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International Journal of Energetic Materials and Chemical Propulsion
ESCI SJR: 0.149 SNIP: 0.16 CiteScore™: 0.29

ISSN Imprimer: 2150-766X
ISSN En ligne: 2150-7678

International Journal of Energetic Materials and Chemical Propulsion

DOI: 10.1615/IntJEnergeticMaterialsChemProp.v5.i1-6.560
pages 523-532

DIFFUSION FLAME STRUCTURE OF HNF SANDWICHES

G. G. M. Stoffels
Thermal and Fluids Sciences, Department of Applied Physics, Delft University of Technology, Lorentzweg 1, 2628 CJ Delft, The Netherlands
Dirk J.E.M. Roekaerts
Department Process and Energy, Delft University of Technology, Leeghwaterstraat 44, 2628 CA Delft ; Department of Multi-Scale Physics, Delft University of Technology, Leeghwaterstraat 39, 2628 CB Delft
Jeroen Louwers
Research Group Rocket Technology, TNO Prins Maurits Laboratory, Lange Kleiweg 137, 2288 GJ Rijswijk, The Netherlands
G. M. H. J. L. Gadiot
Research Group Rocket Technology, TNO Prins Maurits Laboratory, Lange Kleiweg 137, 2288 GJ Rijswijk, The Netherlands

RÉSUMÉ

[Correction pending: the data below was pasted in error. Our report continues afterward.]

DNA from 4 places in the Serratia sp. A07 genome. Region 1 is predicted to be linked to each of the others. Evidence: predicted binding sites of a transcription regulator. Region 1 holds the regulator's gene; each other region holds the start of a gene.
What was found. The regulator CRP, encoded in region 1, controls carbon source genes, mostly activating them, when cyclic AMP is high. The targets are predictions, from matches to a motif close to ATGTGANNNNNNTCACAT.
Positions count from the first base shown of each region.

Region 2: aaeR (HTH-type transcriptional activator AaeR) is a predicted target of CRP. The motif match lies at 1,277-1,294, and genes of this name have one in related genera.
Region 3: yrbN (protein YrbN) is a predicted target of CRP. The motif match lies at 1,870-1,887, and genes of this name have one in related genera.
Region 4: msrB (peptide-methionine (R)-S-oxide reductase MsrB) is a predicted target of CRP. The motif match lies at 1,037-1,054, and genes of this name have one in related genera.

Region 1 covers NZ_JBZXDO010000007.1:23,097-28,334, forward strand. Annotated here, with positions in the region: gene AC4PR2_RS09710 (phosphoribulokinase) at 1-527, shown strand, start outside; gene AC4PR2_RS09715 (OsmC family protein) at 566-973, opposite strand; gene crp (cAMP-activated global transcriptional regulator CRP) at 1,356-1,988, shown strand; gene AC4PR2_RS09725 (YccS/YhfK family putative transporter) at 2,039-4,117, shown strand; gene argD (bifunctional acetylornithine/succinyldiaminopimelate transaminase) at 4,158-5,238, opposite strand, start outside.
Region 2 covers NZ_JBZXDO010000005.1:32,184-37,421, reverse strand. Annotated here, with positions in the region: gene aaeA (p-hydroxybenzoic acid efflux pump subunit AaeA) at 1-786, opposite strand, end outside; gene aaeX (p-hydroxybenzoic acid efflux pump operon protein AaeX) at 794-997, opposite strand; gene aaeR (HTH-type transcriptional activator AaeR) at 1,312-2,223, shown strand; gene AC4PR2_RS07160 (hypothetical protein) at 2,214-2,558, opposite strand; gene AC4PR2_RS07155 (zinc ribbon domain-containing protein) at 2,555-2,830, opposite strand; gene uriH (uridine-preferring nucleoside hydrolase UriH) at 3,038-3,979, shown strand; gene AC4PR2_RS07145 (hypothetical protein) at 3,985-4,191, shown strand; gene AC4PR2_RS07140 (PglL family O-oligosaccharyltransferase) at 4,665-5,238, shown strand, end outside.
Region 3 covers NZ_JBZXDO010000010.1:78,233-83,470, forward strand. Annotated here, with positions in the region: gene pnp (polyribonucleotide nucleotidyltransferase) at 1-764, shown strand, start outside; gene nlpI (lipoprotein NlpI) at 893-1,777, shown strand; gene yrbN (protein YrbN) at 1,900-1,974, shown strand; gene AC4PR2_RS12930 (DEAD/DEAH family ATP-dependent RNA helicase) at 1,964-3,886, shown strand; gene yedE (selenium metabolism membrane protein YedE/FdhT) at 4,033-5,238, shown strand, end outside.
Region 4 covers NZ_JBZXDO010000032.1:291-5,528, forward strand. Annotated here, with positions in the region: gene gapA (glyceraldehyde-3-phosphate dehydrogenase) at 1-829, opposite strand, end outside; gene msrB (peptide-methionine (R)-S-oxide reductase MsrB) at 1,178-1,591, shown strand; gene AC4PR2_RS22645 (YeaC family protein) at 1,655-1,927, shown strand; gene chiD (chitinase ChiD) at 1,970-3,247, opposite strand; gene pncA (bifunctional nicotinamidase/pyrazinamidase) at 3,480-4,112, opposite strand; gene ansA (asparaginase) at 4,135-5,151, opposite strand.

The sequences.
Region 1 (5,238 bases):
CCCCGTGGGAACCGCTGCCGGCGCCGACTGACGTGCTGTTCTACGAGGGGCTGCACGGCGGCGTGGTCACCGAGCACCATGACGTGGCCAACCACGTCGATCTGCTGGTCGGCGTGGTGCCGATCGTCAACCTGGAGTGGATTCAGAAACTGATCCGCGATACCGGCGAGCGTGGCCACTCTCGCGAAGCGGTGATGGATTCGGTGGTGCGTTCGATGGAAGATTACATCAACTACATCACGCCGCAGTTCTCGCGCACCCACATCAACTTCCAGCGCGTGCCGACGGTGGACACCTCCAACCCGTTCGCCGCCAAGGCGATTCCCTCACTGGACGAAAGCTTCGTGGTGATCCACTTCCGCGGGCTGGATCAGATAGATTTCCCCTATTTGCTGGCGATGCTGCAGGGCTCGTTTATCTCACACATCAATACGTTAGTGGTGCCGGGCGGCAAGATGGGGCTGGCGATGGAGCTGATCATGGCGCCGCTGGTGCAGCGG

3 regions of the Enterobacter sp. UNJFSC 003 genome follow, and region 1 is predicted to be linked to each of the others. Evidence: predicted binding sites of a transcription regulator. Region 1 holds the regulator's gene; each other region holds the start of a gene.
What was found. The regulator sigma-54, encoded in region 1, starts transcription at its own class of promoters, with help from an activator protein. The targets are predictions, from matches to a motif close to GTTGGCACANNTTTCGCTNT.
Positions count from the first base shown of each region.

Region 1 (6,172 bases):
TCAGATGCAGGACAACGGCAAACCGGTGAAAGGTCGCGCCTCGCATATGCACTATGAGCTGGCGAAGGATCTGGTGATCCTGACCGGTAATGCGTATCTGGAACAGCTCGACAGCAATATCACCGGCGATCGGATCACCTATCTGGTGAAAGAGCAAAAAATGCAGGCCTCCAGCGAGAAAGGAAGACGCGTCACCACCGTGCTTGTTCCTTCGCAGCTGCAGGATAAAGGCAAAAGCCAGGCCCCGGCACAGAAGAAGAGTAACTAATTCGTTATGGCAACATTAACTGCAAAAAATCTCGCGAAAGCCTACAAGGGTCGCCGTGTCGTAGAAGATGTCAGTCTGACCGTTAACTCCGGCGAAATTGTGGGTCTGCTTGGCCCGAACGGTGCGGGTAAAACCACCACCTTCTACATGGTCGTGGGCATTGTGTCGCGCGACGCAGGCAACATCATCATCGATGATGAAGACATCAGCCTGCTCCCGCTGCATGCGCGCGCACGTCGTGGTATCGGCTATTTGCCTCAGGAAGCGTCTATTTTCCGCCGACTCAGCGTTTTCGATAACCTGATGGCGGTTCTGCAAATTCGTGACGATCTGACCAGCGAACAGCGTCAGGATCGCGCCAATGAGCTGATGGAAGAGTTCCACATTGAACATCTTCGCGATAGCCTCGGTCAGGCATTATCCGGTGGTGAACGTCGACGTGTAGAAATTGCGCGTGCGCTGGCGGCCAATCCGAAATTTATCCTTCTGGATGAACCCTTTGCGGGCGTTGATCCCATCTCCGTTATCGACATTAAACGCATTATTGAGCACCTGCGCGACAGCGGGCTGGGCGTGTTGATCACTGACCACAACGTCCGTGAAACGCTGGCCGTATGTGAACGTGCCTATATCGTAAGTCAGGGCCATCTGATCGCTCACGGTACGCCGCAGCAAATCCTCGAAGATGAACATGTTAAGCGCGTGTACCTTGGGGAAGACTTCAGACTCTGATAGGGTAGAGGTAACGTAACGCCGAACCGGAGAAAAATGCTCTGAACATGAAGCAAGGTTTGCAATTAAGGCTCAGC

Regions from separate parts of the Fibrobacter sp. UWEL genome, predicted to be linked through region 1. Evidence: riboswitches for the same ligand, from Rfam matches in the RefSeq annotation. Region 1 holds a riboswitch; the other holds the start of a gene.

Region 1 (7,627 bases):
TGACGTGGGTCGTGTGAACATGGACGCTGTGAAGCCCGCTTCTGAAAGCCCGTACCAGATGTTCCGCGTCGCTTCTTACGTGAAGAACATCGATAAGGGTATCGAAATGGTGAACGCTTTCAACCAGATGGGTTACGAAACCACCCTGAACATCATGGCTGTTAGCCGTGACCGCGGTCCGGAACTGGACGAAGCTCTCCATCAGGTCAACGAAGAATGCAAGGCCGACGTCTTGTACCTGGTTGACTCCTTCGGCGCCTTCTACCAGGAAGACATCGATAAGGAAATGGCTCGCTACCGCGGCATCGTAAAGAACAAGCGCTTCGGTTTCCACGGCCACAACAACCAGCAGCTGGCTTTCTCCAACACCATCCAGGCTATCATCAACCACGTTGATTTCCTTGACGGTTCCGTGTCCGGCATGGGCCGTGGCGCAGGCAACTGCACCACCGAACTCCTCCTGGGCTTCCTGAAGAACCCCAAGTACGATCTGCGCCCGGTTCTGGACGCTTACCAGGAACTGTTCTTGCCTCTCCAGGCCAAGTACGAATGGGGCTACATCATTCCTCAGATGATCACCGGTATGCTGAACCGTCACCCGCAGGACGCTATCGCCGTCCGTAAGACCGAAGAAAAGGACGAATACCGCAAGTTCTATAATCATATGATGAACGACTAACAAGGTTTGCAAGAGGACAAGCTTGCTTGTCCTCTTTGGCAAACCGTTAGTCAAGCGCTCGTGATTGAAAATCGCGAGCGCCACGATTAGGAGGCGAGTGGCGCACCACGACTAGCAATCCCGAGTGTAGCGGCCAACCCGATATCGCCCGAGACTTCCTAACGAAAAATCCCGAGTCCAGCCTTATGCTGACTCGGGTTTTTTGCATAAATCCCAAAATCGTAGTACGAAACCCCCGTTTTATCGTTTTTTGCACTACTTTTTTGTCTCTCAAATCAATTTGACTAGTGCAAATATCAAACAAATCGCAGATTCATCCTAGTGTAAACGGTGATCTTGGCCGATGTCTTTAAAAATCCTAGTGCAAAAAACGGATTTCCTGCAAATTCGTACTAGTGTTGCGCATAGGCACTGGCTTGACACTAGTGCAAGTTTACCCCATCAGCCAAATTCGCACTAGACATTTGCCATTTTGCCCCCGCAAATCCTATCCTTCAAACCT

The planar laser induced fluorescence technique (PLIF) has been used to study the diffusion flame structure of propellants consisting of hydrazinium nitroformate (HNF) and glycidyl azide polymer (GAP). Goal of the experiment is to obtain more insight in the effect of the particle size distribution on the combustion properties of HNF/GAP propellants. OH and CN-distributions were measured at different pressures. In addition to neat HNF and HNF-propellants, HNF/GAP/HNF-sandwiches, which have a simple two-dimensional structure, were used for a more accurate determination of the interaction between the HNF flame and the GAP flame. The results are compared to CFD calculations. It was found that a diffusion flame was present but it is located higher above the surface than the monopropellant flame. At higher pressure the diffusion flame is smaller, but its height is almost independent of the pressure. The results imply that the burn rate of HNF/GAP-propellants will not depend on the particle size as is seen in AP-based propellants, where diffusion flames appear to be strong and close to the surface.